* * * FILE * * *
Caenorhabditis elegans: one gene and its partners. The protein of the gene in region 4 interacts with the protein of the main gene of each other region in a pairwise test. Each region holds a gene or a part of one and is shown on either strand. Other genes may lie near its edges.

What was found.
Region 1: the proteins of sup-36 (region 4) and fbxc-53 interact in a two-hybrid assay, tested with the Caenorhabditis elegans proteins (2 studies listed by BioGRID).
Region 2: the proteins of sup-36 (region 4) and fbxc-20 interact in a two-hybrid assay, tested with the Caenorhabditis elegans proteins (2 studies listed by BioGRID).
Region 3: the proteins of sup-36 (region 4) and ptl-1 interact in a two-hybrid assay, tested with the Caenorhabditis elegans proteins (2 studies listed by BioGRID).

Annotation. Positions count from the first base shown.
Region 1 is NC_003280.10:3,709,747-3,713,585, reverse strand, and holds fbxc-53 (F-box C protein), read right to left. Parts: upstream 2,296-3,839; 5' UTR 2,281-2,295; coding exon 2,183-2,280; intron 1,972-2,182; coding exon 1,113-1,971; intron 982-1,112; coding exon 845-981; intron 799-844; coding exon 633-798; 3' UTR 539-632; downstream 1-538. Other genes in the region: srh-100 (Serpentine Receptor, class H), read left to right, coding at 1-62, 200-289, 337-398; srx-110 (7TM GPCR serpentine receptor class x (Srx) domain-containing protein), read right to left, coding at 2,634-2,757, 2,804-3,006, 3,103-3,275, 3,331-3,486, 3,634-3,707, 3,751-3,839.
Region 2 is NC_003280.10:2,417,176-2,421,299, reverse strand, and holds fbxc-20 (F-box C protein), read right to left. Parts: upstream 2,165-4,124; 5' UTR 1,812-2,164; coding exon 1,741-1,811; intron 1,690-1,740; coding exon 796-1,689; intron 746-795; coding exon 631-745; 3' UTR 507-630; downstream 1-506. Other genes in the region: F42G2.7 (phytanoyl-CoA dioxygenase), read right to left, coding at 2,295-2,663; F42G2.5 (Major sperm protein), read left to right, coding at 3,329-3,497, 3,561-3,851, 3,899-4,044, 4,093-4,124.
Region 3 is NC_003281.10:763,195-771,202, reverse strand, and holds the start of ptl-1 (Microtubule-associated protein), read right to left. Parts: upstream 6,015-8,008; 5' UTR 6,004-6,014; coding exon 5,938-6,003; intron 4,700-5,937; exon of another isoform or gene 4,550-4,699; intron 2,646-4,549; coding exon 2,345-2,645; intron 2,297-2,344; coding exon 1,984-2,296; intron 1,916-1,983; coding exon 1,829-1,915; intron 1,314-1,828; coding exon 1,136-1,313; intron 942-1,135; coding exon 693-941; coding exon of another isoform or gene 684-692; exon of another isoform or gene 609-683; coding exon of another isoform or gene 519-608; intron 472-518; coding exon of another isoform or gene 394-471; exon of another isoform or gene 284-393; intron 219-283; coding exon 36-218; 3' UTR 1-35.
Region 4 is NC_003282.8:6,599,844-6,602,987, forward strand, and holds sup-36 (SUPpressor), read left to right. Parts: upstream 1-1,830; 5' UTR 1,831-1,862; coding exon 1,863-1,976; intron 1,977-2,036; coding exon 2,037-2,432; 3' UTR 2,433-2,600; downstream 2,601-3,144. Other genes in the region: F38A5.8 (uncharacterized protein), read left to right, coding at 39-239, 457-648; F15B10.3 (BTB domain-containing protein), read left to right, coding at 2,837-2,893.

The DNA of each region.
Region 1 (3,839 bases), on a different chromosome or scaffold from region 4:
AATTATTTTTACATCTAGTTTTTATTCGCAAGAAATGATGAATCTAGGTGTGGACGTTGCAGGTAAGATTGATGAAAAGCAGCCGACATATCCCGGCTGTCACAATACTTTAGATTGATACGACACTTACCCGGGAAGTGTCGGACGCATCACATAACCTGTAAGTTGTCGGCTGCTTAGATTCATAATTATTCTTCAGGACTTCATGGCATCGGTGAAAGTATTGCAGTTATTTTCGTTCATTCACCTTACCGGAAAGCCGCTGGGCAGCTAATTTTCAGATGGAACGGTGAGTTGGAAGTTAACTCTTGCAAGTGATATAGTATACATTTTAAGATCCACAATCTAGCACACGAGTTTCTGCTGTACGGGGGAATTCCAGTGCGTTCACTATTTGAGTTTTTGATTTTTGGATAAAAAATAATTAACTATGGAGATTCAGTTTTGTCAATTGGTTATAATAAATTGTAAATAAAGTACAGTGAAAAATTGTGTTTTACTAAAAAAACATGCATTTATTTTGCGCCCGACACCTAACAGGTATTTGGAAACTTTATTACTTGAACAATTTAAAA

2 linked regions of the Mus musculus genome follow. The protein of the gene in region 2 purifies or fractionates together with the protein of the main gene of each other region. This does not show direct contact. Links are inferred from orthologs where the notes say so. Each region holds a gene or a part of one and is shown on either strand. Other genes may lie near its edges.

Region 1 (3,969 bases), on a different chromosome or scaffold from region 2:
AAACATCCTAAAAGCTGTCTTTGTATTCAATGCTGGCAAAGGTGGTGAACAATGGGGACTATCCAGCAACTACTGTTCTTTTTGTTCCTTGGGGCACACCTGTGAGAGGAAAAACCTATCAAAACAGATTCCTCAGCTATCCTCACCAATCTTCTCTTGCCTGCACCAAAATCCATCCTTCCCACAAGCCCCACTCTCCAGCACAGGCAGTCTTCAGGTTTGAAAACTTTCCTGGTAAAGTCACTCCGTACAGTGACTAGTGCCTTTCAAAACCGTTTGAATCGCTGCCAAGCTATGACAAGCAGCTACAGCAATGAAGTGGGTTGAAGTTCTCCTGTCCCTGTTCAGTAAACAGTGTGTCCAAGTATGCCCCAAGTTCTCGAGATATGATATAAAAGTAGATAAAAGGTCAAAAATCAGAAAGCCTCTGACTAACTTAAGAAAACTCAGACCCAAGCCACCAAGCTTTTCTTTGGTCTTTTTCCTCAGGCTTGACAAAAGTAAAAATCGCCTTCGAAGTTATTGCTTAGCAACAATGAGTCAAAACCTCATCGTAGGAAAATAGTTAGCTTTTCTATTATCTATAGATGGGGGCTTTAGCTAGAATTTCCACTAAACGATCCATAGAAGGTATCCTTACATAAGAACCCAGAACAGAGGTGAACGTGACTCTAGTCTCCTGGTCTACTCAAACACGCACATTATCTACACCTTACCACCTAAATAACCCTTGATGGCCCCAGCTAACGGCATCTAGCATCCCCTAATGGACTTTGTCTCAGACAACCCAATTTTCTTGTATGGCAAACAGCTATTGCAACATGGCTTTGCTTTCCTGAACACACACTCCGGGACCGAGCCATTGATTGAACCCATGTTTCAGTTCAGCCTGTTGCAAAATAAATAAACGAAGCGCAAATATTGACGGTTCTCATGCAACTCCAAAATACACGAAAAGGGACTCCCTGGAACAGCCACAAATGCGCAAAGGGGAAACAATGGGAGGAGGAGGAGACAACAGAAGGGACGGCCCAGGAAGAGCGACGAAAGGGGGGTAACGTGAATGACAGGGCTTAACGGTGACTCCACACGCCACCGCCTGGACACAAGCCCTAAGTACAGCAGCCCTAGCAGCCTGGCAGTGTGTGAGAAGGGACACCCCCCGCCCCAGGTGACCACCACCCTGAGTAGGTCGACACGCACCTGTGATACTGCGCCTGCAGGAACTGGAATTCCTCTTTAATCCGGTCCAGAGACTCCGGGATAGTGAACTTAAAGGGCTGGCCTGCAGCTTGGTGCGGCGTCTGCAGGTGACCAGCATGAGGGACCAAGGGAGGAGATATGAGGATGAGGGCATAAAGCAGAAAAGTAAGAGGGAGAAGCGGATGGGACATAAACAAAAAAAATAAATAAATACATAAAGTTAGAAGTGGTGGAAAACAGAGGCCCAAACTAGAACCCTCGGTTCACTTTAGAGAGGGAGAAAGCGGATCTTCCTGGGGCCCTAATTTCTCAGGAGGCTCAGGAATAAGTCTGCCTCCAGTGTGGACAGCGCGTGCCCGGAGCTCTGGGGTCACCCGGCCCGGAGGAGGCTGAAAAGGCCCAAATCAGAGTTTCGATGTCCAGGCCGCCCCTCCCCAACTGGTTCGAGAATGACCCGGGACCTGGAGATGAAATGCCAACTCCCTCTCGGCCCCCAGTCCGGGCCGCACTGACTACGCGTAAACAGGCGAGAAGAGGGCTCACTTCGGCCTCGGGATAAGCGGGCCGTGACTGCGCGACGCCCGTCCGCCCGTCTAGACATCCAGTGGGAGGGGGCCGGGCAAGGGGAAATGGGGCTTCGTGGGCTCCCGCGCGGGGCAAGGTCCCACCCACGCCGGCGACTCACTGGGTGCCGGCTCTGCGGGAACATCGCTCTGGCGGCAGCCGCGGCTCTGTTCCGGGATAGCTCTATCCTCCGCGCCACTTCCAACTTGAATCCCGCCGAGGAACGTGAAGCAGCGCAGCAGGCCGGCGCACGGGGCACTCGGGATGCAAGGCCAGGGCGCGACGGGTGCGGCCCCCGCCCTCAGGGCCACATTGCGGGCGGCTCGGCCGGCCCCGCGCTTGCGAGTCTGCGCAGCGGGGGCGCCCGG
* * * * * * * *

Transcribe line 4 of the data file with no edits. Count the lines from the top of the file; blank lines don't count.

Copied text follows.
Region 2: the proteins of sup-36 (region 4) and fbxc-20 interact in a two-hybrid assay, tested with the Caenorhabditis elegans proteins (2 studies listed by BioGRID).